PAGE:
We calculated impacts of increased adoption of the Clean Cooking solution from 2020 to 2050 by comparing two growth scenarios with a reference scenario in which the market share was fixed at current levels. The UN’s goal of 100 percent access to clean cooking by 2030 was the main guide in identifying and using data for developing scenarios. The IEA has developed a Sustainable Energy Scenario (SES) that matches the UN goal.
- Scenario 1: Growth matches the IEA New Policies Scenario (NPS). Improved clean cookstoves supply 5,691.44 terawatt hours of final energy (84 percent of the total addressable market).
- Scenario 2: We achieve 100 percent access to clean cooking by 2030 using linear projections of adoption in each region included in the analysis. Improved clean cookstoves supply 6,305.00 terawatt hours of final energy (93 percent of the total addressable market).
We based emissions mitigation inputs on several peer-reviewed sources, and estimated clean cookstoves would reduce fuel use 43 percent over traditional stoves. We included black carbon data from 12 sources; this contributed a significant portion of the emissions reduction.
All monetary values are presented in 2014 US$.
We obtained the costs of traditional and improved stoves largely from sources such as the World Bank (2010) and US EPA (2015). We applied weighting based on cooking fuel mix where possible.
We found the average first cost of a conventional stove to be US$1.28 since these are simple devices often consisting of three stones arranged on the ground to hold up a pot. We found the average first cost of a clean cookstove to be US$45. Operating cost data were less available. Much of the fuel required for traditional wood-burning stoves in rural areas is not purchased but instead collected by women and children in low- and middle-income countries, which the cost of fuel takes into account.
Integration of cooking solutions served mainly to avoid double counting. The other Project Drawdown cooking solution, Biogas for Cooking, had a more limited scope, so we considered it to be a higher priority for applicable regions of the world currently using conventional cookstoves. Clean Cooking therefore was limited in adoption if total functional units adopted between Biogas for Cooking and Clean Cooking exceeded the cooking energy total addressable market.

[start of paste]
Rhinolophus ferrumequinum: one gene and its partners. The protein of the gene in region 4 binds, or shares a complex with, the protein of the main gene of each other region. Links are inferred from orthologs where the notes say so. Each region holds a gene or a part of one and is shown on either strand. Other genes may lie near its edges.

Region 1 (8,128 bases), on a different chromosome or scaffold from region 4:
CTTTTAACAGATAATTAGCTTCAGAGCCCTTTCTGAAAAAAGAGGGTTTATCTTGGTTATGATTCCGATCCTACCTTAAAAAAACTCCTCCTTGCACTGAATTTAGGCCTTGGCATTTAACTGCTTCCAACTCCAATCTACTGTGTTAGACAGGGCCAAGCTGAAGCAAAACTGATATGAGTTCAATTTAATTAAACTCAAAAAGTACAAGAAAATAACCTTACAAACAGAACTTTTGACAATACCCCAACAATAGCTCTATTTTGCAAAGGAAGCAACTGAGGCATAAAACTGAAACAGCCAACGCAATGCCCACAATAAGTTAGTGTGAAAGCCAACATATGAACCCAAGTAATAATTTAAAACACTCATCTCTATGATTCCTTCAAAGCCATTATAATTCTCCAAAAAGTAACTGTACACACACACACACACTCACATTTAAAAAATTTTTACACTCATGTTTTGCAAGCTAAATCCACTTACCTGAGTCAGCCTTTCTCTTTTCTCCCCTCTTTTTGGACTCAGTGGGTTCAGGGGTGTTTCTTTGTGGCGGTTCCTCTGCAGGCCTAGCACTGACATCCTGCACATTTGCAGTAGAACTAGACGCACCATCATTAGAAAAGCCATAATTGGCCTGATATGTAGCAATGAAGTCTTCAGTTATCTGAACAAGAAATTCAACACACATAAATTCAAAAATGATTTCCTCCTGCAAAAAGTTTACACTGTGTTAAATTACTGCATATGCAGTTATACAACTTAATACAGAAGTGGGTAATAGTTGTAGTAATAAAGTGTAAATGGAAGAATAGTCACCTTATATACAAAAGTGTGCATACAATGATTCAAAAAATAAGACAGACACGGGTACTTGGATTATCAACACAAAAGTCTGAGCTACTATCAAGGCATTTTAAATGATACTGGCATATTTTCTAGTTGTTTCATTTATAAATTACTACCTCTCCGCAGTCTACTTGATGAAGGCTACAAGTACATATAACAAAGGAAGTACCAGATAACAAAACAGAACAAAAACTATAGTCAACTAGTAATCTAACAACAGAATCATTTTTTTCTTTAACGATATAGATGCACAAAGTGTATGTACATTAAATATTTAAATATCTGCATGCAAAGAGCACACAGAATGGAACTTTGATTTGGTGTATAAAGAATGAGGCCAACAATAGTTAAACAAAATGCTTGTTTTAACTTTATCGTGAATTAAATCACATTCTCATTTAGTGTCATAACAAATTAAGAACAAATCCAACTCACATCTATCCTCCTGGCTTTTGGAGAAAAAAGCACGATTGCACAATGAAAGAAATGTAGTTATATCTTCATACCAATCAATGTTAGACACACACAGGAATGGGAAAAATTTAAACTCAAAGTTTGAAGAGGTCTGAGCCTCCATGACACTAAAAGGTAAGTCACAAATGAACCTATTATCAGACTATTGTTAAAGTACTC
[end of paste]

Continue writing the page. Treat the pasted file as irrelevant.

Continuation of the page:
Scenario 1 reduces carbon dioxide equivalent greenhouse gas emissions by 31.38 gigatons from 2020 to 2050 (including 8 gigatons from black carbon). This scenario costs an additional US$136.64 billion and raises lifetime operating costs by US$1.96 trillion. Under this scenario, only 84 percent of families in the three low- and middle-income regions selected have access to clean cooking, with Africa being the furthest behind, considering its slow adoption of clean cooking technologies.
Scenario 2 would see a reduction of 76.34 gigatons of carbon dioxide equivalent emissions, including 20 gigatons from black carbon reduction. This would cost an additional US$302.76 billion and accrue US$4.38 trillion in lifetime operational costs.
Clean cooking is an important drawdown solution. Traditional biomass-based cooking produces black carbon, and reducing this by replacing solid fuel-burning stoves with renewable fuel stoves is a huge step toward drawdown. The source of solid-wood fuel is not considered in this model, but the nature of the Clean Cooking solution enables solid fuel of size and density that could come from regenerative forest management and not subsistence clear-cutting.
In addition to climate impacts, the health impacts of this solution are significant. Improvement in air quality due to removal of solid fuel cookstoves could avoid 10.5 million premature deaths globally between 2000 and 2050 (Lacey et al., 2017). Several studies have shown that adoption of clean cooking fuel leads to a decline in respiratory and nonrespiratory diseases in adults (Onakomaiya et al., 2019, Thakur et al., 2018).
Our calculations were performed with 2014 as the base year. As of 2020, the proportion of households without access to clean cooking was approximately 36 percent, and future projections suggest that 31 percent of the global population would still rely on solid fuel by 2030 (Stoner et al., 2021).